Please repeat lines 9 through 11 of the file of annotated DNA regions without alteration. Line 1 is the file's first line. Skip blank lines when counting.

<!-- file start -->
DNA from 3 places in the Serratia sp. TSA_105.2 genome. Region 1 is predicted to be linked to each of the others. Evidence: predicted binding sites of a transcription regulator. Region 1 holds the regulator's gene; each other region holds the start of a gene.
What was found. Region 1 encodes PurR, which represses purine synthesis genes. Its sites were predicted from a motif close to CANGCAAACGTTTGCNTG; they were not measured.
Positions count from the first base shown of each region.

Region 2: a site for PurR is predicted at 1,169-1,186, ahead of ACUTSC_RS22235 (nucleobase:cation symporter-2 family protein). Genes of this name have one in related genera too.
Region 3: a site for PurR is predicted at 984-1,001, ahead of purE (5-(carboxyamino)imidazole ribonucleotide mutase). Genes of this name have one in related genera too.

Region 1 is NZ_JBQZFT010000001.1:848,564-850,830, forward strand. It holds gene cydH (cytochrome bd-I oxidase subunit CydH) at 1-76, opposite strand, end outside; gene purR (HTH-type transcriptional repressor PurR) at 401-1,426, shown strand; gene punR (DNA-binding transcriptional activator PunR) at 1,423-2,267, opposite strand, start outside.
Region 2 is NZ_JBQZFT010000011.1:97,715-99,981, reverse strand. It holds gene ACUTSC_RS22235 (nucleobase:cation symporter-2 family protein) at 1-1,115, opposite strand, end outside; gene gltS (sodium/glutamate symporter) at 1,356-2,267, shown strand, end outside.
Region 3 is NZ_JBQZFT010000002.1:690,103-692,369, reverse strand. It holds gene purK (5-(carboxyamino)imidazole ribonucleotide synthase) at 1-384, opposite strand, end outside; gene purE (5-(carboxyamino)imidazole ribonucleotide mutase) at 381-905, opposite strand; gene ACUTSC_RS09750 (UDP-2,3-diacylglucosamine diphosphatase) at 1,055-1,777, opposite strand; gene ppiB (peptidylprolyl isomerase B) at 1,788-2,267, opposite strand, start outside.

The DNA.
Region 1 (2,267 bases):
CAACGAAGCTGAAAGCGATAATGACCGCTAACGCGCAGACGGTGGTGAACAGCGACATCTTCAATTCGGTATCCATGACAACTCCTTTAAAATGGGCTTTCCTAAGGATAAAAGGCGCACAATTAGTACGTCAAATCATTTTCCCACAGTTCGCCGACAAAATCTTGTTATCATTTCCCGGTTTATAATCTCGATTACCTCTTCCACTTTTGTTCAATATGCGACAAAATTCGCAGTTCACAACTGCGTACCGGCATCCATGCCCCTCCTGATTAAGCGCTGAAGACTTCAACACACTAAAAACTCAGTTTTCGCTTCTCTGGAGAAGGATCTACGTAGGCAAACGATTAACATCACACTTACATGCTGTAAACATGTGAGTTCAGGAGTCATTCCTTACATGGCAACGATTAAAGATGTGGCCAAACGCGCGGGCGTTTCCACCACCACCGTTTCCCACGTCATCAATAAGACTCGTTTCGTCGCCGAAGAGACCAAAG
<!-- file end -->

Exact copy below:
The DNA.
Region 1 (2,267 bases):
CAACGAAGCTGAAAGCGATAATGACCGCTAACGCGCAGACGGTGGTGAACAGCGACATCTTCAATTCGGTATCCATGACAACTCCTTTAAAATGGGCTTTCCTAAGGATAAAAGGCGCACAATTAGTACGTCAAATCATTTTCCCACAGTTCGCCGACAAAATCTTGTTATCATTTCCCGGTTTATAATCTCGATTACCTCTTCCACTTTTGTTCAATATGCGACAAAATTCGCAGTTCACAACTGCGTACCGGCATCCATGCCCCTCCTGATTAAGCGCTGAAGACTTCAACACACTAAAAACTCAGTTTTCGCTTCTCTGGAGAAGGATCTACGTAGGCAAACGATTAACATCACACTTACATGCTGTAAACATGTGAGTTCAGGAGTCATTCCTTACATGGCAACGATTAAAGATGTGGCCAAACGCGCGGGCGTTTCCACCACCACCGTTTCCCACGTCATCAATAAGACTCGTTTCGTCGCCGAAGAGACCAAAG